Meet The Stories
Matt Beeson offers a rounded (but occasionally sweary!) take on climate change in an entertaining introduction, considering four key Axioms:
Pis Aller by J.McDonald
Geoclemys hamiltonii, Geo for short, is a child living in Pis Aller, home to the last remaining humans. The children of Pis Aller spend their days attending classes such as botany, geology, and zoology, with antiquities being Geo’s most dreaded subject. In antiquities, students are forced to relive the atrocities of the previous millennia in virtual reality. As rumours of “The Leaving” circulate, Geo must come to grips with the horrors of the past and what they will mean for the future.
The Mouse by Nadine Dalton-West
Ariadna is going to see the Mouse. Her mummy thinks it is a terrible idea but her Daddy has promised and now they are really, truly going to see the Mouse! Readers may understand why Ariadna is excited. This is no ordinary mouse. This mouse is the 25th attempt to resurrect the otherwise extinct species. Set in the near future where no animal species (other than humans) remain, The Mouse is a vivid depiction of a dystopian future brought about by the carelessness of humankind.
Snowglobed by Mark Kirkbride
Snowglobed is a story of climate change denial with a different twist. Jim Frante is familiar with the radio circuit spouting his denialist claims, and he’s pretty good at it too, until he finally meets his match…
Charli by John J Ernest
Charli is a maintenance engineer who works on the hab dome, and she’s damn good at her job. Humans need the habs to survive: the outside is no longer pleasant and hospitable. This day-in-the-life story sees Charli assigned to visit Sector Forty-two to inspect and repair a crack in the dome that may not be everything it seems…
Burning Ambition by Jodie Hammond
Ben, Amelia, and Henry Walker live in nature’s perfect idyll, until they’re forced to flee a forest fire that threatens their home. Burning Ambition is a visceral account that transports readers to witness one of the consequences of climate change that is already evident in many places around the world, from the perspective of a young family in fear for their home and lives.
Mother’s Care by Gabriela Houston
The are no more humans to provide, but there is food to be found if you know where to look, and if you are determined enough to survive. Mother’s Care is a window to what humans leave behind once we are done and lends a gripping account of what a mother may be forced to do to protect her babies.
Unicorn Rising by A J Dalton
Unicorn Rising is a fantastical and poignant parable that reminds us to focus on the things that are important. Occam’s Razor is sometimes paraphrased as ‘when you hear hoofbeats, don’t go looking for unicorns until you’ve ruled out zebras, and don’t go looking for zebras until you’ve ruled out horses.’ There’s truth here for prevention of dangerous climate change too: we have all of the tools we need; we just need to get on with it before we lose everything that matters.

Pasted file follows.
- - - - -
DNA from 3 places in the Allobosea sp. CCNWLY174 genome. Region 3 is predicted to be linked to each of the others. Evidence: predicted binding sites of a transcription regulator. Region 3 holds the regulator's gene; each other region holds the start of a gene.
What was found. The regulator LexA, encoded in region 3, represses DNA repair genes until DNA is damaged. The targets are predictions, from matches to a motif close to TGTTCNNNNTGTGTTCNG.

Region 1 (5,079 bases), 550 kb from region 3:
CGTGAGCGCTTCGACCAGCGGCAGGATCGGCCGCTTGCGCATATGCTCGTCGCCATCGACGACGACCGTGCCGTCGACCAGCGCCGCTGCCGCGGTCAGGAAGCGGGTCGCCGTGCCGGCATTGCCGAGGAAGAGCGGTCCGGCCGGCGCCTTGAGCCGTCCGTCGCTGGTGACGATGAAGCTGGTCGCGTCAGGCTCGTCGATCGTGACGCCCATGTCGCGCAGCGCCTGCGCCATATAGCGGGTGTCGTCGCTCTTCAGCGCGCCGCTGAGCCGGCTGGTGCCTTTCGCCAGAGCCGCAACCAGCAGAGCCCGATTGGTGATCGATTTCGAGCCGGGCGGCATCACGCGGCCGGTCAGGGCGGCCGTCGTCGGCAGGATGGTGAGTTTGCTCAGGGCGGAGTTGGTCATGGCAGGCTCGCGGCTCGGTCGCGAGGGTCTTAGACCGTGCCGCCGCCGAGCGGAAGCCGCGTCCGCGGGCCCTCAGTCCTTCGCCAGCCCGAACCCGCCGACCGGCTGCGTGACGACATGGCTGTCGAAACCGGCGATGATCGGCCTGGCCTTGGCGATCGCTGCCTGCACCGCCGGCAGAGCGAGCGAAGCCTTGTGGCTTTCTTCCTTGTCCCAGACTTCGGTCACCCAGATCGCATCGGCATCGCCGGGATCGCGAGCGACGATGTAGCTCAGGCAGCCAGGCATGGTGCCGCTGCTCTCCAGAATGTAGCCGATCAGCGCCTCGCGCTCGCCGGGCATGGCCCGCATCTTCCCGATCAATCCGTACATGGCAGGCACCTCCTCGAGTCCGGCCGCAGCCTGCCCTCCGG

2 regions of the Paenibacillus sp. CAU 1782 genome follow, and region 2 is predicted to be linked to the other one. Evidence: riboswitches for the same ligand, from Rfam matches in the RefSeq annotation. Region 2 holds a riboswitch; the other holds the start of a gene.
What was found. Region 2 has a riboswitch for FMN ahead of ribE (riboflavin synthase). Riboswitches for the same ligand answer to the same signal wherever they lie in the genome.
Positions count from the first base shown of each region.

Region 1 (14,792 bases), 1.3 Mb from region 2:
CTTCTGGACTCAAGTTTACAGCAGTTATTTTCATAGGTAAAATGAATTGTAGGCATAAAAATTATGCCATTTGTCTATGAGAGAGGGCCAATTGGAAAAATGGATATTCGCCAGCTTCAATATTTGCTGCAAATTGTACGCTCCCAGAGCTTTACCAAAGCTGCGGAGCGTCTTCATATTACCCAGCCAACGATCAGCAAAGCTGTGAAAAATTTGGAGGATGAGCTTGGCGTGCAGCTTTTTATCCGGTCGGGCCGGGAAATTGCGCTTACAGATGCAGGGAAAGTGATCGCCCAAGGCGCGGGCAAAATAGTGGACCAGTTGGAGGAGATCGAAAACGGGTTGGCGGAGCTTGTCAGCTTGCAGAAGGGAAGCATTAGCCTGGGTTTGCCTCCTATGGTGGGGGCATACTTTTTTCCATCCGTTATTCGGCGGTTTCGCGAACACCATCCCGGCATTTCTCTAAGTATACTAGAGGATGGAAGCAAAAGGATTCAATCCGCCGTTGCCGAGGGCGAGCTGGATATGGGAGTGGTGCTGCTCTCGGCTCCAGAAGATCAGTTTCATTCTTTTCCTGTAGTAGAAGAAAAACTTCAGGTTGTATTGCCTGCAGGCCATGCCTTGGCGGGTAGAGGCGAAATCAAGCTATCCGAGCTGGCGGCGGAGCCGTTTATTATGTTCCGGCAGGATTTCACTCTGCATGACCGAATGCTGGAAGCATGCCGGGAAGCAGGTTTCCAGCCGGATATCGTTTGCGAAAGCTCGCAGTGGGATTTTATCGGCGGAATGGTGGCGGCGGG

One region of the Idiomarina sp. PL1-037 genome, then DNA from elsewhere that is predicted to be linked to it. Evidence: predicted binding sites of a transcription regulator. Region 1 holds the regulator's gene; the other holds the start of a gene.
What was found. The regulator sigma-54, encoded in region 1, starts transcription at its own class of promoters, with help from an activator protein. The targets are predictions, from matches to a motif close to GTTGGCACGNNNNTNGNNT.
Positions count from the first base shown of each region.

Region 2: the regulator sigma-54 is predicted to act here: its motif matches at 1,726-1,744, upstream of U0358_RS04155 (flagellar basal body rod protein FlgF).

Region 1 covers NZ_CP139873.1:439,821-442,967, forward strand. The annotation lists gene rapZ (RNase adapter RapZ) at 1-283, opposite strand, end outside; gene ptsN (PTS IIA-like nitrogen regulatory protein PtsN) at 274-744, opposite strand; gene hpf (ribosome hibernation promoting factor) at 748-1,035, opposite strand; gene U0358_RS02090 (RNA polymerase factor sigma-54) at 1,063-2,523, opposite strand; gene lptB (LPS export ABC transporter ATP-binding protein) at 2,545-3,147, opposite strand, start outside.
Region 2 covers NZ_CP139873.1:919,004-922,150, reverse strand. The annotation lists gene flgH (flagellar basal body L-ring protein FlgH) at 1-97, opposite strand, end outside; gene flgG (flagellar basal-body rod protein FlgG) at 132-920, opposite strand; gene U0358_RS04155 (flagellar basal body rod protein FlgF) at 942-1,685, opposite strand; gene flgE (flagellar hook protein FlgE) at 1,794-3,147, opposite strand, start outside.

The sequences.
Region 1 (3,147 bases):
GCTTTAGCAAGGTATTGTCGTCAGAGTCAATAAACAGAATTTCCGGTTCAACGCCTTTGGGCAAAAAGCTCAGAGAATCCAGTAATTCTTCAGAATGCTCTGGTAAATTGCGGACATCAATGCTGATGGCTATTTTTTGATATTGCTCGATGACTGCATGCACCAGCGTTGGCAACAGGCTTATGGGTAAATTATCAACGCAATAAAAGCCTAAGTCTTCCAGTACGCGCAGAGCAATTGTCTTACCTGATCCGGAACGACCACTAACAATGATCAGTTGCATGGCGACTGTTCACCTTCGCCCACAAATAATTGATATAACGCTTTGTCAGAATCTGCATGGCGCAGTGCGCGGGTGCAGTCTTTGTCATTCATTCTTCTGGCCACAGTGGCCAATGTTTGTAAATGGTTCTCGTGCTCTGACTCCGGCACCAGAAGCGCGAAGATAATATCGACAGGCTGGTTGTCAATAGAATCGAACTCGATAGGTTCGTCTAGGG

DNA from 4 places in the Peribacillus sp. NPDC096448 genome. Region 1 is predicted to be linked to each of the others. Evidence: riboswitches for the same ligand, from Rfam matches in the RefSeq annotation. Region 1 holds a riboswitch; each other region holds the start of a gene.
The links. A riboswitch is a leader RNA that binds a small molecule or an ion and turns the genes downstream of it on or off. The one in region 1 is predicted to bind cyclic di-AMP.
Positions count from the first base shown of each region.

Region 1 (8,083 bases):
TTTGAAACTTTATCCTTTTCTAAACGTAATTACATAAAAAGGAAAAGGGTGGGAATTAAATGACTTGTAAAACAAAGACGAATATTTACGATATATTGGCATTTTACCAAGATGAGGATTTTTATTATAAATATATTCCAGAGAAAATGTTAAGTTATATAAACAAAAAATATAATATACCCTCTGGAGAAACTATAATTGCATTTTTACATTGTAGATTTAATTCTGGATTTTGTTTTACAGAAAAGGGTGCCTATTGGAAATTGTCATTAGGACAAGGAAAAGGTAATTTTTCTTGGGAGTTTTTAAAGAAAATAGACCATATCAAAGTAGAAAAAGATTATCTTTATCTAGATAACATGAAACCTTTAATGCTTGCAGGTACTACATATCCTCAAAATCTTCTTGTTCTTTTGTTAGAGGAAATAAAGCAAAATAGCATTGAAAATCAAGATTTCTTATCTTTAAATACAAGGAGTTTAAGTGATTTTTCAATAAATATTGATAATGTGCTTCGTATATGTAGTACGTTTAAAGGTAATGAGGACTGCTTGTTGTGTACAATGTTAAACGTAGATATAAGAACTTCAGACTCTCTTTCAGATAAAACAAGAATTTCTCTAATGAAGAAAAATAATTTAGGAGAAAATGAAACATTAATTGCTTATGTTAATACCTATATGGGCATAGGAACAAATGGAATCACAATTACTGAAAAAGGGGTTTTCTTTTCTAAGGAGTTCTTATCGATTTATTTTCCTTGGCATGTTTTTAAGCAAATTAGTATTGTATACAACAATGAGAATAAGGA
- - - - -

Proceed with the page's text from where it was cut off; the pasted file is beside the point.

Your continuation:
Little Fish, Big Pond by Matt Ryder
Celikidha, Celik for short, has been observing and studying the planet earth from space for a long time, but even with her depth of experience, she can’t figure out what’s going on. Something very strange is happening to the environment and she needs to solve the mystery before it’s too late. After all, she’s grown quite fond of these humans…
Seven Photographs by Huw James
A poignant description of one man’s transition from present day ‘Doomer’ to ‘Prepper’ to someone just living with the near-future effects of climate change. This is a story of how people adapt, how we find new ways to live a normal life. Readers may discover heroism draped in a cloak of understatement and matter-of-factness.
Ancient Memories, About a Virus by Gabriel Wisdom
Doctor Spencer Poindexter receives a call from an old friend: a virus has been released from the melting Siberian permafrost. But this is no ordinary virus… This story exemplifies the Unknown Unknowns of climate change. There are plenty of risks that we can identify and address, either through prevention or mitigation, but some futures are certainly innately unknowable. The organism, buried in oxygen-free ice, hasn’t had a chance to spread and mutate. Now the ice is melting…
The Cow by Jamie Bear
Human empathy comes in many varieties. This is a story that asks you to explore what it means to be empathetic, and what it means to be human. A woman desperately loves her new-born baby, but society doesn’t see her as a human with feelings and needs. She is exploited without any regard to the consequences.